Story & photo by Stephanie Tumampos
There are thousands of religions in the world. Christianity, Islam, Hinduism and Buddhism dominate, with roughly 12 percent left for other religions and 14 percent for nonbelievers.
A demographic study conducted by the Pew Research Center, a nonpartisan fact tank on issues and trends, said that in 2050, the Muslims will nearly equal the number of Christians worldwide, India will still retain a Hindu majority and Buddhism will still be the same size as it was in 2010.
While there is indeed a fluctuation and change of events, the issue also relies on how people perceive other religions apart from their own. Is there enough respect? How do people adapt to changes? And how do they practice religious freedom, where everyone can coexist peacefully and bring harmony to society?
At the second International Forum on Law and Religion at the University of the Philippines-Bonifacio Global Campus on June 14, The Church of Jesus Christ of Latter-day Saints’ (LDS) Elder D. Todd Christofferson discussed in his speech the issue of religious freedom.
Christofferson, a member of the Quorum of the Twelve Apostles of LDS, shared his views in an interview with the BusinessMirror.
He said religious freedom is not just the right to be allowed to have a religious opinion or practice one can conduct privately. Rather, “it’s the right to freely act in society on the basis of religious beliefs and values.”
Despite the declaration of human rights by the United Nations in 1948, the right to freely express religion is not honored universally, he lamented.
“We think it’s important to talk about it, to keep talking about it, encourage governments and institutions the value of religious freedom for their citizens, for all of society, and its benefits for nonreligious people, too, because it protects other rights like freedom of expression, freedom of the press, freedom of assembly and association”—all of these are supported by religious freedom, according to Christofferson.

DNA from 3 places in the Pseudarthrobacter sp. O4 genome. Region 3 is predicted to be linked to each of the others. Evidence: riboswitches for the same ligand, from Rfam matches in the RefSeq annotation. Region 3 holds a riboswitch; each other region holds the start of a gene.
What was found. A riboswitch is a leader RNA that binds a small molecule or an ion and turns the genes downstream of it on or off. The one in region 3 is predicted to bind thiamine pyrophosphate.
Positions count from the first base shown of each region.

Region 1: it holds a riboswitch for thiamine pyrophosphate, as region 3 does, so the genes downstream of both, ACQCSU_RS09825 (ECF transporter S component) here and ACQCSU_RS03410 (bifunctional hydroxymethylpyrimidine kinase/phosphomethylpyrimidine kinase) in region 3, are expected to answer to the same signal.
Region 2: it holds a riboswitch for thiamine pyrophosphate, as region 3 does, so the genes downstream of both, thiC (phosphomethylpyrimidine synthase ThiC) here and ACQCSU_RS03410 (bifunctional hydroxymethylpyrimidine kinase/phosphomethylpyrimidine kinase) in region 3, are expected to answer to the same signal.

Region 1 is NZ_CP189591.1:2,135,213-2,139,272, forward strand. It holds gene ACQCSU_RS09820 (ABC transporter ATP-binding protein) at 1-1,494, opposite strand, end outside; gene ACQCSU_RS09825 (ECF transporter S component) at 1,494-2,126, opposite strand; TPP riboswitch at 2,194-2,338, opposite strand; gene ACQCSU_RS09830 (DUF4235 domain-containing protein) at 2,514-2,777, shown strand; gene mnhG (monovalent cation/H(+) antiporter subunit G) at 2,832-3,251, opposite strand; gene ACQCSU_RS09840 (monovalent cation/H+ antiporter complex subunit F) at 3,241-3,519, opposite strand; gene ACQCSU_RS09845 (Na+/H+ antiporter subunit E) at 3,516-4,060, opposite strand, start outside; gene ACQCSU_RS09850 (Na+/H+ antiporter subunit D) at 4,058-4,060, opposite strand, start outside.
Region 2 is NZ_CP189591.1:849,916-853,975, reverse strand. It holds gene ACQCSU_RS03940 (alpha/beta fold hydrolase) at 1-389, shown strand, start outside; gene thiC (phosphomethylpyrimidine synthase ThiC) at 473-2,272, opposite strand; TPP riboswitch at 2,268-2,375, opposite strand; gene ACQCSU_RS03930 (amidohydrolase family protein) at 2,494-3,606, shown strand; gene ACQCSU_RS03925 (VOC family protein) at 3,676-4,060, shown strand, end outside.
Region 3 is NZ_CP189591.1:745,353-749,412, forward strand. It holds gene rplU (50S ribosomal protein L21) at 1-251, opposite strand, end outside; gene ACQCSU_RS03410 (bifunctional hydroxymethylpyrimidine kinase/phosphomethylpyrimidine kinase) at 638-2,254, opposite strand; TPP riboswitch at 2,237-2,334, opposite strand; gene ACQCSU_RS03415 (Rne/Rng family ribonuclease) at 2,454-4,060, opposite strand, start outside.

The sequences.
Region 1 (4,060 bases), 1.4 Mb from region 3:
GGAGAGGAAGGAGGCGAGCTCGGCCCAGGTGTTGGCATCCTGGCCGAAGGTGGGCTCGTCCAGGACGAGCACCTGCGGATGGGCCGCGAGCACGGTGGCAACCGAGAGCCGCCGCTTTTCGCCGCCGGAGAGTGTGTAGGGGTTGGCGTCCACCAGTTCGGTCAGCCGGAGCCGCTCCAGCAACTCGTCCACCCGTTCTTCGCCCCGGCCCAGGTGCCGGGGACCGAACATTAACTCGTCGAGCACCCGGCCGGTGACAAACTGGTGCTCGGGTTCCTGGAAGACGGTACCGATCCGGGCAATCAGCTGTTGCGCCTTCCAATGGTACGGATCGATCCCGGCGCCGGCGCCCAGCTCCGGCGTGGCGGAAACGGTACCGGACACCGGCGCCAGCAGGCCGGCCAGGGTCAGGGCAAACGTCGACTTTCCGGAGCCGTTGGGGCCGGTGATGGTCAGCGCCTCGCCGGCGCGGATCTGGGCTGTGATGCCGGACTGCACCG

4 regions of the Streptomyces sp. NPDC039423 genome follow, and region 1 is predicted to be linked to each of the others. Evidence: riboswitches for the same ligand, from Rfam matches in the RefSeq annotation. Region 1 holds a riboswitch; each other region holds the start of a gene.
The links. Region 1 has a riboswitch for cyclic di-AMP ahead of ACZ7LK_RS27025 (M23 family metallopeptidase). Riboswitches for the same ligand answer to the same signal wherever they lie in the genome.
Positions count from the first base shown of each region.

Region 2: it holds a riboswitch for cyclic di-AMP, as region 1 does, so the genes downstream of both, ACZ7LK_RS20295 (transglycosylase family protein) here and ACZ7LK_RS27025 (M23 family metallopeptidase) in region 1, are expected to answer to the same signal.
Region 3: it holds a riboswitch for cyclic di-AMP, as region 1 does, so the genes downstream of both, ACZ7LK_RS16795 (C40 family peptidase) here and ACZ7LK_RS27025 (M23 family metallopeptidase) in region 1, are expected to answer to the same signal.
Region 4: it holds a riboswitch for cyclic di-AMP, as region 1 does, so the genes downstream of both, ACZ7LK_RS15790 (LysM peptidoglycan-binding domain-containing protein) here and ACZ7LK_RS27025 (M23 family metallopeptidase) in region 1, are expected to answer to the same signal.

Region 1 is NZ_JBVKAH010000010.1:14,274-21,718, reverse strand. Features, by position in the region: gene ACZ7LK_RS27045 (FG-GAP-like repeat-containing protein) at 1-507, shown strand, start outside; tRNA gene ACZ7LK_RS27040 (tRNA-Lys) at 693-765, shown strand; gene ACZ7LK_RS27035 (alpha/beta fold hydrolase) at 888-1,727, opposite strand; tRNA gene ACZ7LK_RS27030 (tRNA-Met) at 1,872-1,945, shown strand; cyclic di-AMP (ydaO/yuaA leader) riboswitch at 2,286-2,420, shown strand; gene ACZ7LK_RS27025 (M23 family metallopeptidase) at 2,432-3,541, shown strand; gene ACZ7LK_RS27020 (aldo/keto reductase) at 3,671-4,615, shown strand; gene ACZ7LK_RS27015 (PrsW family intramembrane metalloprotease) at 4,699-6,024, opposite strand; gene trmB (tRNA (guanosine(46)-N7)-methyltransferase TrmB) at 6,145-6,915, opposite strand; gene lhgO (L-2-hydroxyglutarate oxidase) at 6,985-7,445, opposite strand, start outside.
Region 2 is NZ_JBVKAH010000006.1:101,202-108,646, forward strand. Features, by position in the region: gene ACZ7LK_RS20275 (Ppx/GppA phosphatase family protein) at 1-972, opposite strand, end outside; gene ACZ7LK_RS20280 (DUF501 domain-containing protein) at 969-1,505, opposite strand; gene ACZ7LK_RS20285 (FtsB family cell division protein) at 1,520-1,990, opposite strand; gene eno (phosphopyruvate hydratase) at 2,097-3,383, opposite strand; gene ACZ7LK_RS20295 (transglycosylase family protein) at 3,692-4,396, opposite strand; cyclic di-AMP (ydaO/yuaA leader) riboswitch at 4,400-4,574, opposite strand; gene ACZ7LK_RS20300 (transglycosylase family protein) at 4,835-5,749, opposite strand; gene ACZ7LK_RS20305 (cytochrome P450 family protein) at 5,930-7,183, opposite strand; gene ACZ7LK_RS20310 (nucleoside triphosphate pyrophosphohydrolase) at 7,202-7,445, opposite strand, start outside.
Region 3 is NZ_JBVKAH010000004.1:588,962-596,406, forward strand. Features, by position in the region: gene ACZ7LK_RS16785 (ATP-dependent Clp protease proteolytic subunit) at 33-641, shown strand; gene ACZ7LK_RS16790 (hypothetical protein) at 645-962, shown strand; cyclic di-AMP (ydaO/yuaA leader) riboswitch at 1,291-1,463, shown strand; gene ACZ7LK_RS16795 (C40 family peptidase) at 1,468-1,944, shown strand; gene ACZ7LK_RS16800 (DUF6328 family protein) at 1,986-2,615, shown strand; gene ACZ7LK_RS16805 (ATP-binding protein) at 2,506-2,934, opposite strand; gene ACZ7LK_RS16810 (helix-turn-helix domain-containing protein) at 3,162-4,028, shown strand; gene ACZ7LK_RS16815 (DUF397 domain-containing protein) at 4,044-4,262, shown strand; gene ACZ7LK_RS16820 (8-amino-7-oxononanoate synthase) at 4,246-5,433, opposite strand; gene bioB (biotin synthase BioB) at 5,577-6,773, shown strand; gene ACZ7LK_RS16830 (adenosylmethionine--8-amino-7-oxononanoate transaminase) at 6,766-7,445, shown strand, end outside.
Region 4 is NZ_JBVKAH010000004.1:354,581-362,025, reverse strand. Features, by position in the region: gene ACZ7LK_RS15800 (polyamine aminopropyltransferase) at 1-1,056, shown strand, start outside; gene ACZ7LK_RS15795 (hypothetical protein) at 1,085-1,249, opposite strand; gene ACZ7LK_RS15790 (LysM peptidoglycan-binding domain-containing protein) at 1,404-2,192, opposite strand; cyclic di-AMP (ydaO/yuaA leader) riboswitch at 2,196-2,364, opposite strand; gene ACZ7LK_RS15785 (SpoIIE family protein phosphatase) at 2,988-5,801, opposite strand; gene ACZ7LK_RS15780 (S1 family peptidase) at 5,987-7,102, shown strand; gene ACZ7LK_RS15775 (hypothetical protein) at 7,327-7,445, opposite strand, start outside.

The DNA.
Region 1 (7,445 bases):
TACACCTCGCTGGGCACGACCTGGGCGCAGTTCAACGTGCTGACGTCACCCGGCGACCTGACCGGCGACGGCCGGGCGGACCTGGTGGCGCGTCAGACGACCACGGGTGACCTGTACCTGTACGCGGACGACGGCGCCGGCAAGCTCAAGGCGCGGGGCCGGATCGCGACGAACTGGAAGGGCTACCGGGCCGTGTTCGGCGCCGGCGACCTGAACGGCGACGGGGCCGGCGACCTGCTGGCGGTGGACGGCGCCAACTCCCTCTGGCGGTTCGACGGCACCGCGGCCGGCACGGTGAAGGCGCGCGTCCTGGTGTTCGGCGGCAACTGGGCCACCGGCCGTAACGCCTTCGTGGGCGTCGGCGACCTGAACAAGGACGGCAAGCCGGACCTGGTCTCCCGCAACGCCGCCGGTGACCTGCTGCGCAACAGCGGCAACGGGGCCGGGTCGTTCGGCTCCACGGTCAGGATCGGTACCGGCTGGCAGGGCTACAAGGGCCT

On the evolution of law
Religion has shaped the society that we have today, he said. The evolution of law throughout the ages and societies was such that it created the respect for the separation of state and religion.
“Religious organizations can function in their sphere in matters of the spirit and the soul, and on people’s right to believe and act according to their belief. While the state, on the other hand, would act in its sphere as a government for the society but would not interfere with the conduct of religious organizations,” Christofferson added. “Creating that separation of state and religion over time has created the basis, I submit, for the rule of law.”
There is mutual respect and clearer bounds between these two institutions, hence giving people the right to live lives according to their beliefs under a religion and be treated fairly under the law.
On women, LGBTQ and divorce
“I believe religious freedom empowers women and men, all people,” Christofferson noted. For him, religious freedom means that one’s belief and practice should be respected.